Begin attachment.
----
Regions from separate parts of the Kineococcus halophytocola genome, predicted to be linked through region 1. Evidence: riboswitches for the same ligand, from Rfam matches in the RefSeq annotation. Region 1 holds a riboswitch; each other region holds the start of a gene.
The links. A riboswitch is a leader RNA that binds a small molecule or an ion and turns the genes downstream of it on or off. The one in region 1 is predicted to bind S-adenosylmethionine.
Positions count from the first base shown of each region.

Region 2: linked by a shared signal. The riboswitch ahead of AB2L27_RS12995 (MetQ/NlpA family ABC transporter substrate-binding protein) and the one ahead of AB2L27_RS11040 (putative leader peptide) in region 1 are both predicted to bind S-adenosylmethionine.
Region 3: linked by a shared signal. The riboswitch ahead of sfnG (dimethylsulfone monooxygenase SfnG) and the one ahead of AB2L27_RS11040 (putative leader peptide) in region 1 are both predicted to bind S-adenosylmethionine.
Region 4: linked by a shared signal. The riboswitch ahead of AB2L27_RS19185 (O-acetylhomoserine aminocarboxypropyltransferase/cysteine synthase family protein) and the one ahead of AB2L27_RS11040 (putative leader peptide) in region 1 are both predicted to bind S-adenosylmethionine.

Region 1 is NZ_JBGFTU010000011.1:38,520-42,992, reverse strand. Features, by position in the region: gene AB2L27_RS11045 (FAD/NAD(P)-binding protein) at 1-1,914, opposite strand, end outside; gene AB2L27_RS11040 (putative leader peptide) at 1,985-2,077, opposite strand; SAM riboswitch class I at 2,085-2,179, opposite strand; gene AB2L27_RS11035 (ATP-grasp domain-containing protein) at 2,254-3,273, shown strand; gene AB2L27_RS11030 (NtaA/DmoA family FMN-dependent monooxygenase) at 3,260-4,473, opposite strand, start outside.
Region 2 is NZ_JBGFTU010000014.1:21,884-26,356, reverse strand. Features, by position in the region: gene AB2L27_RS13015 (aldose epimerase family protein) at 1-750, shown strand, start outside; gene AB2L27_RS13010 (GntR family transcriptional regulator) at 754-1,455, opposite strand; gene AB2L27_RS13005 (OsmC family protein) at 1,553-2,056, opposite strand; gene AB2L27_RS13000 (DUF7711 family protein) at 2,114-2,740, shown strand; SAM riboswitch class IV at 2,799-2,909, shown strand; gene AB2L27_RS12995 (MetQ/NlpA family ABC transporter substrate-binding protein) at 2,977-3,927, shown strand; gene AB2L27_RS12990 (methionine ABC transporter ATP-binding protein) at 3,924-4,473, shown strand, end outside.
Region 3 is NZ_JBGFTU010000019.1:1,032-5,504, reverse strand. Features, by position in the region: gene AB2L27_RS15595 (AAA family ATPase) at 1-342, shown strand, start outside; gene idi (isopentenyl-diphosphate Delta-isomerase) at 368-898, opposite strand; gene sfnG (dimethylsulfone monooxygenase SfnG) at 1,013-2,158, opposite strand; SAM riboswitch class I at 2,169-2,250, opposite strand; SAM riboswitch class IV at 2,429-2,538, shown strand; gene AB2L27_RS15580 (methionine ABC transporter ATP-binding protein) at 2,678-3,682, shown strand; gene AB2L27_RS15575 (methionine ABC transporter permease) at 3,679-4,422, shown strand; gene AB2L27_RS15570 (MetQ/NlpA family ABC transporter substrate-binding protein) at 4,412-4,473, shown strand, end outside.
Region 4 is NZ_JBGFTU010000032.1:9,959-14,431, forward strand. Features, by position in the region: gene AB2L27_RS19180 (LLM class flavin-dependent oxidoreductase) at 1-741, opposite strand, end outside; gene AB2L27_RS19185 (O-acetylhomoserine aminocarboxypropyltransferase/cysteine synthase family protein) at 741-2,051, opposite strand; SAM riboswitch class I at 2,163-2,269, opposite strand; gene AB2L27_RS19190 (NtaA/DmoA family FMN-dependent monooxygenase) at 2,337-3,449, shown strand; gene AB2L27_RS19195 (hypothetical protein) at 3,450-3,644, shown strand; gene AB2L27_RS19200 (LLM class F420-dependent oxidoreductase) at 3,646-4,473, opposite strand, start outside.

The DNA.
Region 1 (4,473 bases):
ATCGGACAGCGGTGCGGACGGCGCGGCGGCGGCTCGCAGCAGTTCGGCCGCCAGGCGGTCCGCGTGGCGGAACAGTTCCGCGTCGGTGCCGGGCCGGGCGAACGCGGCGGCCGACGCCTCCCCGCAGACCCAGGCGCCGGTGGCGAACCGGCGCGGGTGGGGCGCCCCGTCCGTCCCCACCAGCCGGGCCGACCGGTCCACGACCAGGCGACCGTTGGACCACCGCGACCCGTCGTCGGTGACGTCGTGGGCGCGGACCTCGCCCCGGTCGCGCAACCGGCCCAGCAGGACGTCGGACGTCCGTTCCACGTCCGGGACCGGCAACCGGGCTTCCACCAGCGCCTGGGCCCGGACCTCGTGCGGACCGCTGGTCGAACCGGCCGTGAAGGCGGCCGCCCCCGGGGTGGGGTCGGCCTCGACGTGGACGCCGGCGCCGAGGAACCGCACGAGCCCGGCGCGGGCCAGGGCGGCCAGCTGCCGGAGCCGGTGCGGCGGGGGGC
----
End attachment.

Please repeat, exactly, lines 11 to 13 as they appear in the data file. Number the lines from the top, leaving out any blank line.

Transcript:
The DNA.
Region 1 (4,473 bases):
ATCGGACAGCGGTGCGGACGGCGCGGCGGCGGCTCGCAGCAGTTCGGCCGCCAGGCGGTCCGCGTGGCGGAACAGTTCCGCGTCGGTGCCGGGCCGGGCGAACGCGGCGGCCGACGCCTCCCCGCAGACCCAGGCGCCGGTGGCGAACCGGCGCGGGTGGGGCGCCCCGTCCGTCCCCACCAGCCGGGCCGACCGGTCCACGACCAGGCGACCGTTGGACCACCGCGACCCGTCGTCGGTGACGTCGTGGGCGCGGACCTCGCCCCGGTCGCGCAACCGGCCCAGCAGGACGTCGGACGTCCGTTCCACGTCCGGGACCGGCAACCGGGCTTCCACCAGCGCCTGGGCCCGGACCTCGTGCGGACCGCTGGTCGAACCGGCCGTGAAGGCGGCCGCCCCCGGGGTGGGGTCGGCCTCGACGTGGACGCCGGCGCCGAGGAACCGCACGAGCCCGGCGCGGGCCAGGGCGGCCAGCTGCCGGAGCCGGTGCGGCGGGGGGC